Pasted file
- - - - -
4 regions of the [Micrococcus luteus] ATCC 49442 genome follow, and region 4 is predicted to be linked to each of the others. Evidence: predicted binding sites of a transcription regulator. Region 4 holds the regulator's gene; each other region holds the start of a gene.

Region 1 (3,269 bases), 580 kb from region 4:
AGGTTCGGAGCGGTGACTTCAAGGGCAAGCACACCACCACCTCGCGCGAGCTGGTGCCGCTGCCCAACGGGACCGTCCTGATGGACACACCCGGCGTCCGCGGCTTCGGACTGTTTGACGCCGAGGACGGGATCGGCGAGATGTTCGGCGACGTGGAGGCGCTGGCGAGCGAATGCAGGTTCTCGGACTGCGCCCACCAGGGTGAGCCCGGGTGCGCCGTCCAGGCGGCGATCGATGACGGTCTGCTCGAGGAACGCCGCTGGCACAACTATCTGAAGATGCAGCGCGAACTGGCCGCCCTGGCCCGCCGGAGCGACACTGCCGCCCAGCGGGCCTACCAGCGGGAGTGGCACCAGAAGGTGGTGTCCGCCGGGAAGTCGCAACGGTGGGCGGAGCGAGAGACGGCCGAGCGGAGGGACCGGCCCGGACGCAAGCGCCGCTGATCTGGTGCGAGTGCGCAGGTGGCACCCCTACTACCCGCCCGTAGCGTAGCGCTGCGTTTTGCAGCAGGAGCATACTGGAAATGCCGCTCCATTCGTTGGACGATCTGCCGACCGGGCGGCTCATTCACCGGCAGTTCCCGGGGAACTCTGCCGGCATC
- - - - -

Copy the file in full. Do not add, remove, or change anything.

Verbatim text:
4 regions of the [Micrococcus luteus] ATCC 49442 genome follow, and region 4 is predicted to be linked to each of the others. Evidence: predicted binding sites of a transcription regulator. Region 4 holds the regulator's gene; each other region holds the start of a gene.

Region 1 (3,269 bases), 580 kb from region 4:
AGGTTCGGAGCGGTGACTTCAAGGGCAAGCACACCACCACCTCGCGCGAGCTGGTGCCGCTGCCCAACGGGACCGTCCTGATGGACACACCCGGCGTCCGCGGCTTCGGACTGTTTGACGCCGAGGACGGGATCGGCGAGATGTTCGGCGACGTGGAGGCGCTGGCGAGCGAATGCAGGTTCTCGGACTGCGCCCACCAGGGTGAGCCCGGGTGCGCCGTCCAGGCGGCGATCGATGACGGTCTGCTCGAGGAACGCCGCTGGCACAACTATCTGAAGATGCAGCGCGAACTGGCCGCCCTGGCCCGCCGGAGCGACACTGCCGCCCAGCGGGCCTACCAGCGGGAGTGGCACCAGAAGGTGGTGTCCGCCGGGAAGTCGCAACGGTGGGCGGAGCGAGAGACGGCCGAGCGGAGGGACCGGCCCGGACGCAAGCGCCGCTGATCTGGTGCGAGTGCGCAGGTGGCACCCCTACTACCCGCCCGTAGCGTAGCGCTGCGTTTTGCAGCAGGAGCATACTGGAAATGCCGCTCCATTCGTTGGACGATCTGCCGACCGGGCGGCTCATTCACCGGCAGTTCCCGGGGAACTCTGCCGGCATC